“I’d laugh if a bird pooped in your mouth right now,” sniggers Will.
Matt snaps his mouth closed, shooting a sidelong glare at his friend.
“Let’s keep moving.”
“What are we looking for anyway?”
Matt senses that Will isn’t enjoying getting wet; it will take some convincing to make him to stay out in this downpour.
“It was going to be a surprise, but apparently, there’s a castle somewhere in here.”
The soft slurp of Will’s steps in the thickening mud stop dead.
“It’s true!” Matt cries, whirling around to face his accuser. “If you keep on walking in the other direction from my house, there’s an old road leading through the forest. That’s how the people who live there get in!”
“Well why didn’t we just go up there?” Will despairs, his voice loudening.
“Because we’d be seen straight away! Look, let’s just keep going.”
Matt stretches a searching arm into his bag, plucking out a bar of chocolate. Tearing it open with his teeth, he takes an oversized bite.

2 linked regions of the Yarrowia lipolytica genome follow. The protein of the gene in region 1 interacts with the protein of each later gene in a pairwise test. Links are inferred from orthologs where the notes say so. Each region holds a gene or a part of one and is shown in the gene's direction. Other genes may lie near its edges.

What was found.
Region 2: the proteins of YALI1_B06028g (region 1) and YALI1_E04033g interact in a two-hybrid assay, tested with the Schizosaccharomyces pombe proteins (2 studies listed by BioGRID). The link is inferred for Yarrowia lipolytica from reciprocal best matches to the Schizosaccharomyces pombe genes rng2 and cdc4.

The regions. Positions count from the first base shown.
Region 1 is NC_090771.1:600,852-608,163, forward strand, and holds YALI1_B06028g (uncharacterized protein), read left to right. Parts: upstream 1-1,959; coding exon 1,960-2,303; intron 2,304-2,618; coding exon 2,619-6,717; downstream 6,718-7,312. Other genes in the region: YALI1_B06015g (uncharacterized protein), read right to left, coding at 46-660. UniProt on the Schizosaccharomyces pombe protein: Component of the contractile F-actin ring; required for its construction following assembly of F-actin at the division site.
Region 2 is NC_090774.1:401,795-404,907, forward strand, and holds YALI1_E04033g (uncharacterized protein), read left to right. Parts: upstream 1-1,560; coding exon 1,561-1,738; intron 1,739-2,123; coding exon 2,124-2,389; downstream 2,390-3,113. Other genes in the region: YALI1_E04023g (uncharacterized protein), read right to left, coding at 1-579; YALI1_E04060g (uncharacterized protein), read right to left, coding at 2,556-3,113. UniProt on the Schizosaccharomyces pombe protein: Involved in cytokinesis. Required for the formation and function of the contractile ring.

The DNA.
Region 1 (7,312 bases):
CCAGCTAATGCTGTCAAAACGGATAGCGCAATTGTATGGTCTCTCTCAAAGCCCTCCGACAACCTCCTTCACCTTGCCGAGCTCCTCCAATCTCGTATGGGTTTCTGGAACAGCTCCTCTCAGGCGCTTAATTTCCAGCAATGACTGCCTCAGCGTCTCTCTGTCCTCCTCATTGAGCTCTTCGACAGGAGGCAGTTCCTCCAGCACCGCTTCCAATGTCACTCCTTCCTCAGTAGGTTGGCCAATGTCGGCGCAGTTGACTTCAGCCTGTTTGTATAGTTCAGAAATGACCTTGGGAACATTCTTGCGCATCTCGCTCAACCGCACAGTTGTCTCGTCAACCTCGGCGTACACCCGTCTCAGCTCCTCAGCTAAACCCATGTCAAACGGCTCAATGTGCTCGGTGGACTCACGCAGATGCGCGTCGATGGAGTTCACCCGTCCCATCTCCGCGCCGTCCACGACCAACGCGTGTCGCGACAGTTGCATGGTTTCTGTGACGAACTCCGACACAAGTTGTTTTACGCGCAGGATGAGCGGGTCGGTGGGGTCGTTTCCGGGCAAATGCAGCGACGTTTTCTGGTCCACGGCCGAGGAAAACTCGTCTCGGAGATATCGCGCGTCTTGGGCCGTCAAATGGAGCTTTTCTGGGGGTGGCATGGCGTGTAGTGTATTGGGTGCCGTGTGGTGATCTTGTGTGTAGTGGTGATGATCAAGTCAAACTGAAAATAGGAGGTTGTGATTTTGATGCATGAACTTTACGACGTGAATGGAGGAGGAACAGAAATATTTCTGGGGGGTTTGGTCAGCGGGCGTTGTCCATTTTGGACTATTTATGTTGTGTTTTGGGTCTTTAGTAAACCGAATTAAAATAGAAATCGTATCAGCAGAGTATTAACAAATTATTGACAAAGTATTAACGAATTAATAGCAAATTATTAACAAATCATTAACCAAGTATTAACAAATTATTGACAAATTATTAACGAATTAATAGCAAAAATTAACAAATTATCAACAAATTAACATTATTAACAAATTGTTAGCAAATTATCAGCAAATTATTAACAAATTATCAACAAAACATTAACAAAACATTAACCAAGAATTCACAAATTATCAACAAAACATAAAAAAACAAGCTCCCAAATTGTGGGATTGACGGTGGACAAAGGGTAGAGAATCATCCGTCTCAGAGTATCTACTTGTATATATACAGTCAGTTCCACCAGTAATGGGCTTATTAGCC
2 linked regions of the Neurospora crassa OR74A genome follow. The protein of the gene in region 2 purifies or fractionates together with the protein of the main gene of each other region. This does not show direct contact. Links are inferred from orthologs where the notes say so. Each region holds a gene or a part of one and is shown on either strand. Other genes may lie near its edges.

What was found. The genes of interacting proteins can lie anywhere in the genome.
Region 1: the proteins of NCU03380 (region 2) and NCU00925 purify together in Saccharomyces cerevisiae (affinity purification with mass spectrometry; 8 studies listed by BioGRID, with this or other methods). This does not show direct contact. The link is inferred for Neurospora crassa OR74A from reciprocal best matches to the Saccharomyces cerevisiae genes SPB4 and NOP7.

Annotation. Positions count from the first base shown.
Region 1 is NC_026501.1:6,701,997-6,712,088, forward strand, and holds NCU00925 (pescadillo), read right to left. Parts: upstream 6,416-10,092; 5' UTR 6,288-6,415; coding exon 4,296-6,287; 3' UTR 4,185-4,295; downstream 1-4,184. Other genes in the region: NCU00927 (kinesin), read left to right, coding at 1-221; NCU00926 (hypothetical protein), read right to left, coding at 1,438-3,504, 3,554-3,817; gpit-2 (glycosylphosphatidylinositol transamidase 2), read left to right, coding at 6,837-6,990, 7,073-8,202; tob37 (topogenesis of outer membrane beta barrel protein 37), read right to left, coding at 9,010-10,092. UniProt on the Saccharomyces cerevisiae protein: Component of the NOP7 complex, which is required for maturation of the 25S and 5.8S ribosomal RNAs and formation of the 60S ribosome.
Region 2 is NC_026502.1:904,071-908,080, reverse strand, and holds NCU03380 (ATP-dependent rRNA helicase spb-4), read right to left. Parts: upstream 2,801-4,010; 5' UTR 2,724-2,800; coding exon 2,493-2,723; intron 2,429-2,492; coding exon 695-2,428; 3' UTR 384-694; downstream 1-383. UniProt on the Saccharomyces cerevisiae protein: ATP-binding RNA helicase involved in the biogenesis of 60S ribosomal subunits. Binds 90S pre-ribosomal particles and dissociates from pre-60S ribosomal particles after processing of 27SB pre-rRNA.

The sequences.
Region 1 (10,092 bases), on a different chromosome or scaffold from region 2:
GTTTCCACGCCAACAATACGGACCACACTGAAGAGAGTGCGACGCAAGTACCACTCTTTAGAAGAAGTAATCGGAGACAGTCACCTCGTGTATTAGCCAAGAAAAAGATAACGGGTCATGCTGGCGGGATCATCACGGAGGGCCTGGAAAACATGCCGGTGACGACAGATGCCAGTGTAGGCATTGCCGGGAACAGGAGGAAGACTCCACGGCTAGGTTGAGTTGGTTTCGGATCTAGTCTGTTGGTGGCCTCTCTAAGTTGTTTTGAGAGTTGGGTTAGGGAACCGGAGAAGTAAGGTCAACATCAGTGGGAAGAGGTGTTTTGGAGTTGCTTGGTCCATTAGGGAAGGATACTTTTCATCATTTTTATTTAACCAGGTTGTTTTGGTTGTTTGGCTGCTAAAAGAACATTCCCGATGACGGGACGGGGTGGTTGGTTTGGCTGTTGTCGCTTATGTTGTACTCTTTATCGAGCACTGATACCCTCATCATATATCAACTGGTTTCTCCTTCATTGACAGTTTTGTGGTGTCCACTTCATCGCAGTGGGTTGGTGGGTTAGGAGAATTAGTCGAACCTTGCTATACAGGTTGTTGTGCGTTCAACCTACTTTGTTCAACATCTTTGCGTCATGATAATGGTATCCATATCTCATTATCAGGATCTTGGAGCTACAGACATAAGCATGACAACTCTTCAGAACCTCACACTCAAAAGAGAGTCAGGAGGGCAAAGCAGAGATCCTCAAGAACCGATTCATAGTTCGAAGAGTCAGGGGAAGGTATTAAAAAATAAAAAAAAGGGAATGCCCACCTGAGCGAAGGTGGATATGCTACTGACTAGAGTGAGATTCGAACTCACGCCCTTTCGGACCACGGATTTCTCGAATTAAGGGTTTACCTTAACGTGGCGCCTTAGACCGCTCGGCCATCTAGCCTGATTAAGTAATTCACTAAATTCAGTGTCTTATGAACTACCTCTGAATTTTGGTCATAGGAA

“C’mon, I’ll prove it,” he mumbles with a full mouth.
As the boys walk in silence, Will realises they are heading in the rough direction of Matt’s house. At least this backs up his friend’s story, he thinks.
“But why would there be a castle here?” Will wonders aloud.
“From when we were at war with the Scottish,” Matt replies, secretly excited; he’d been waiting for this question. “This one was where they kept them prisoner, and tortured them for info.”
Will falls silent. Suddenly he isn’t so sure this is a good place to explore. Reluctant to look afraid in front of his friend, he soldiers on.
The ground beneath them gradually begins to climb, and soon extends into a sharp bank. With sludge sliding under their in feet, the boys cling to tangled arms of ivy, hauling themselves up on cautiously rigid legs.
At the top, muddied and with aching limbs, they stop to catch their breath, glancing around for any signs of their final destination. In the distance, a path forms through the undergrowth, hewn into the earth by just barely enough use.